Scientists have shown that it's possible to reprogram specialized brain cells in young mice — a breakthrough that they say could lead to new treatments for neuron-killing disorders like Amyotrophic Lateral Sclerosis (ALS).
Also called Lou Gehrig's disease, ALS slowly paralyzes the body by attacking neurons that control muscle movement. In the study on live mice, researchers were able to create neurons similar to corticospinal motor neurons (one of two types of neurons that ALS kills) from callosal projection neurons, which connect the two hemispheres of the brain and are typically unaffected by ALS.
The find suggests that doctors might be able to use intact neurons to replenish the supply of cells ravaged by neurodegenerative disease.
"Neurodegenerative diseases typically effect a specific population of neurons, leaving many others untouched," study researcher Paola Arlotta, a Harvard stem cell biologist, said in a statement. "What if one could take neurons that are spared in a given disease and turn them directly into the neurons that die off? In ALS, if you could generate even a small percentage of corticospinal motor neurons, it would likely be sufficient to recover basic functioning."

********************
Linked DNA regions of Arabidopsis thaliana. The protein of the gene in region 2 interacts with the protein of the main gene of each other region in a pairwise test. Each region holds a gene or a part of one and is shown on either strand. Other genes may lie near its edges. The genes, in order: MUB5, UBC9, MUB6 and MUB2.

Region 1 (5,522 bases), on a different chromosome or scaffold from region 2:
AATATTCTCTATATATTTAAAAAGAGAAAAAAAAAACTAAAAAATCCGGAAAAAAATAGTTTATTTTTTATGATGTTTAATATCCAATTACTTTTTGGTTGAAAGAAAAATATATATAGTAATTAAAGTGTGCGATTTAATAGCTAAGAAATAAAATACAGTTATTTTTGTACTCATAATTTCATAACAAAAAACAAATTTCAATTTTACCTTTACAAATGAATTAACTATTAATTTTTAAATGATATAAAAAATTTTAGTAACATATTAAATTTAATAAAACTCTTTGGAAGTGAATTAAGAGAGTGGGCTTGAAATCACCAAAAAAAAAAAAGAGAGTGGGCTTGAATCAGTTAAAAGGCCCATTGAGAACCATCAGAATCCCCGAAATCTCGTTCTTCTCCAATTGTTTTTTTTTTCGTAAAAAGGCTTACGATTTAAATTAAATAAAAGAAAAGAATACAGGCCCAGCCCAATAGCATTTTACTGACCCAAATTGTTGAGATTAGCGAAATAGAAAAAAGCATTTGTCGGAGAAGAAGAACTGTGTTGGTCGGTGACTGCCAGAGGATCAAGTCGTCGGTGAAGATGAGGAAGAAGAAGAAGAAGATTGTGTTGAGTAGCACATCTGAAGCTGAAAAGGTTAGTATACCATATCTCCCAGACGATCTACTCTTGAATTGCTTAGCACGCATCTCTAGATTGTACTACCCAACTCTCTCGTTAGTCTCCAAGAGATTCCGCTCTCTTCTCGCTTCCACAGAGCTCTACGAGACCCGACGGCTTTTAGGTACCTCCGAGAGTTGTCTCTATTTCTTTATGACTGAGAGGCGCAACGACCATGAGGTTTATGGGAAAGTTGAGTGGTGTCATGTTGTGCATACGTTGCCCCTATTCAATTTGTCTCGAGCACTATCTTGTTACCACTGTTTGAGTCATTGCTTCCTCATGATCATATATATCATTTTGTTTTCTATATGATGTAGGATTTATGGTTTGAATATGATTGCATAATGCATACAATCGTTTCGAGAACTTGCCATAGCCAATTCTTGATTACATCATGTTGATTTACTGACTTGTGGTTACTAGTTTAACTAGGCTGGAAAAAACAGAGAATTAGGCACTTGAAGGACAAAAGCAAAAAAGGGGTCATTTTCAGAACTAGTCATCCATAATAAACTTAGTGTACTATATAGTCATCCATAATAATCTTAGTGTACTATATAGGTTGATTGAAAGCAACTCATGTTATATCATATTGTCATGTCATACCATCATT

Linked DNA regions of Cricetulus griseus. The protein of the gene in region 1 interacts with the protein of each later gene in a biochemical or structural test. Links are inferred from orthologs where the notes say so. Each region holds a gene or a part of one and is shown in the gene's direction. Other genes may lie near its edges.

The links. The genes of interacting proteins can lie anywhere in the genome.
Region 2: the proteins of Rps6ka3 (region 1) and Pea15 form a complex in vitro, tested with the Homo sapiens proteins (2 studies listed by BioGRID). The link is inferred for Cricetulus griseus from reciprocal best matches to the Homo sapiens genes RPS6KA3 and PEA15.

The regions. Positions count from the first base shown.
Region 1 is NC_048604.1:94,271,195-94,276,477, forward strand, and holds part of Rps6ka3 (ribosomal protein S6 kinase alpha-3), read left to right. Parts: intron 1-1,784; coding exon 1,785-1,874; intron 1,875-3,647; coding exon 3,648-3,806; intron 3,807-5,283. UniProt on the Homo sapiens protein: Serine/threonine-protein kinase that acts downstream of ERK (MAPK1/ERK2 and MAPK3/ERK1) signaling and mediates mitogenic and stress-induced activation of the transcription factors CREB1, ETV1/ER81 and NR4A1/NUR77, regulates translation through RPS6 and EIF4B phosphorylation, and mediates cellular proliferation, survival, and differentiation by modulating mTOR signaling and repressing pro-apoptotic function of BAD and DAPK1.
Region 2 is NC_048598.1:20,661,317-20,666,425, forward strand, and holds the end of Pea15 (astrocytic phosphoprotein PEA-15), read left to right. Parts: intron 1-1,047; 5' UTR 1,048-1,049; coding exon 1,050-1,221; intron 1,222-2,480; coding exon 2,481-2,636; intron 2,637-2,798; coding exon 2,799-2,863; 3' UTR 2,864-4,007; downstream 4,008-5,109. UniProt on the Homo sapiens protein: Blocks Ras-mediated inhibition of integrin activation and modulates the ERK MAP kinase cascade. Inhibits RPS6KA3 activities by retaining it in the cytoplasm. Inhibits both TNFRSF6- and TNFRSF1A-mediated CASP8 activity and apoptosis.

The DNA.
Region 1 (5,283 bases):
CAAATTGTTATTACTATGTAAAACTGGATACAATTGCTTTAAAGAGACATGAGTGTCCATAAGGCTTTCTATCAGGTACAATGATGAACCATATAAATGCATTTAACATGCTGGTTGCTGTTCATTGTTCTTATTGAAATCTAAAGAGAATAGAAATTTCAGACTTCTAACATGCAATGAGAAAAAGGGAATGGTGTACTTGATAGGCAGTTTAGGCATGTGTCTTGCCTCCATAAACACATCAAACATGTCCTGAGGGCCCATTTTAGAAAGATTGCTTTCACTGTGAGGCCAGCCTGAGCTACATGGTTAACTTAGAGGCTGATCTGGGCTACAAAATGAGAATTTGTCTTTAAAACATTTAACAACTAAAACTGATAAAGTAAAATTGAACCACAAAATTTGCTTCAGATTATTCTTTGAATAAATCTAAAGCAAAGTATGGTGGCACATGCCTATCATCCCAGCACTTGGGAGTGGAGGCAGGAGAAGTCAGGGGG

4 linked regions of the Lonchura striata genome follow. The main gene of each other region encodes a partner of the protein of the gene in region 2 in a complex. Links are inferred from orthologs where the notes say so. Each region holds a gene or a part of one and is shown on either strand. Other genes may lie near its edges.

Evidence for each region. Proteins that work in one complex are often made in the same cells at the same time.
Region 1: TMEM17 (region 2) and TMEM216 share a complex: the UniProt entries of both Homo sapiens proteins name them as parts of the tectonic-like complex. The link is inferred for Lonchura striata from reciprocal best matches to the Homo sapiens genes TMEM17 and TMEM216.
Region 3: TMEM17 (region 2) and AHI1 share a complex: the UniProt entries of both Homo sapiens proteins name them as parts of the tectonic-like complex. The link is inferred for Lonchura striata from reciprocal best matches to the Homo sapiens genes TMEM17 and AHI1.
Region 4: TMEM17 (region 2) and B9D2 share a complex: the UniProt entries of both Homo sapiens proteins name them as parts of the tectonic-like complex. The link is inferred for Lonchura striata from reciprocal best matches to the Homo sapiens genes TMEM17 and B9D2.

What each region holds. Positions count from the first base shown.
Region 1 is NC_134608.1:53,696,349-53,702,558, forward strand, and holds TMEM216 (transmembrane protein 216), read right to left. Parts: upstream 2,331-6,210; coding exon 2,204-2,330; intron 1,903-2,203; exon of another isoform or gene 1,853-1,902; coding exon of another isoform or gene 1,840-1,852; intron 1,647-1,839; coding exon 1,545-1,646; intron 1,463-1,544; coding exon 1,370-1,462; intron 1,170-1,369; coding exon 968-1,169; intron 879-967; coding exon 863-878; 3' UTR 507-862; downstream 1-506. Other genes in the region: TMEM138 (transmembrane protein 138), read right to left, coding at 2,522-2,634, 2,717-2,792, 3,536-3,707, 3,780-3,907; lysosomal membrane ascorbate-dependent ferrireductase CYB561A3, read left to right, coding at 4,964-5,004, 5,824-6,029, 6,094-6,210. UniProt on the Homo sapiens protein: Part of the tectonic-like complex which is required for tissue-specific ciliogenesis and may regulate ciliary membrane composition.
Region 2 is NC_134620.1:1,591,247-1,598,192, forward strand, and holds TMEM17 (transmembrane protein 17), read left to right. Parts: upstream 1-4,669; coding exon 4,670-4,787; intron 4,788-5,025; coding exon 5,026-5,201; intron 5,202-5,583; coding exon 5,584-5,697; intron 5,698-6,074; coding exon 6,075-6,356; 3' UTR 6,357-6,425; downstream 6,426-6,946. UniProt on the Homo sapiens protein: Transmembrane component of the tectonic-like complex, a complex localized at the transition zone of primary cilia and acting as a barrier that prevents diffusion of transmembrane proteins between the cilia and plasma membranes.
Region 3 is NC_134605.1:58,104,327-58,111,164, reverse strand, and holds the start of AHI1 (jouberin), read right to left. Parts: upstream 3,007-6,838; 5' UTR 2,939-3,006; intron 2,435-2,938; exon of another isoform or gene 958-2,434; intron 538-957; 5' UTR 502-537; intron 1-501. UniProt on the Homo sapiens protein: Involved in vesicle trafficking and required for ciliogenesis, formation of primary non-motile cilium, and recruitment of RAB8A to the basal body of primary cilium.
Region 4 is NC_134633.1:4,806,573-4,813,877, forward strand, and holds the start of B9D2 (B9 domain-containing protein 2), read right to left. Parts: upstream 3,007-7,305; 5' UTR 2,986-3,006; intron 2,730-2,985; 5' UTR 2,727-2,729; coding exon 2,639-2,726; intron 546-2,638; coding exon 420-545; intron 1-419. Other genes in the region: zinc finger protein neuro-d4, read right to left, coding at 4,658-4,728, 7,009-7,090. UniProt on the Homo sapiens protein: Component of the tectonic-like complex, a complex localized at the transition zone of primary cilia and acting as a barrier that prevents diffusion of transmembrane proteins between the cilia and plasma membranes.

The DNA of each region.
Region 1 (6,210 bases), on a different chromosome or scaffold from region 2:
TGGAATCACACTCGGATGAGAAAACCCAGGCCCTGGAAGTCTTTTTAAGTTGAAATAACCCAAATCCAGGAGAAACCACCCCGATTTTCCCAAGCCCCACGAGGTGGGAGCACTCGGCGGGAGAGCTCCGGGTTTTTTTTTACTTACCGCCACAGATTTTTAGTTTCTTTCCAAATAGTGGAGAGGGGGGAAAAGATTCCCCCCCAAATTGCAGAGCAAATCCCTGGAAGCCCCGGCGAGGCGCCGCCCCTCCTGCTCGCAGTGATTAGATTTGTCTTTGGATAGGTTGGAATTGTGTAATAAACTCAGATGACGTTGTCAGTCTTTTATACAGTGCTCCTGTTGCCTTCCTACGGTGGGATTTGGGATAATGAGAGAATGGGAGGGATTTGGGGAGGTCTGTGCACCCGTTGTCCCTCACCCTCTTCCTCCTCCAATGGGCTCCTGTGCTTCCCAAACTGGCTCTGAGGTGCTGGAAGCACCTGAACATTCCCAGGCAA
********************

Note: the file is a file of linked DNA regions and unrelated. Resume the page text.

The researchers used a transcription factor, or protein that regulates the expression of other genes, called Fezf2, to trigger the reprogramming. The team said Fezf2 is thought to play a critical role in the development of corticospinal neurons in the embryo.
Arlotta said the discovery "tells you that maybe the brain is not as immutable as we always thought, because at least during an early window of time one can reprogram the identity of one neuronal class into another."
The scientists said more research is needed to test whether such reprogramming is possible in older animals and humans, as well as to test whether the technique could be applied beyond the brain, in the central nervous system.
The study was detailed online Sunday (Jan. 20) in the journal Nature Cell Biology.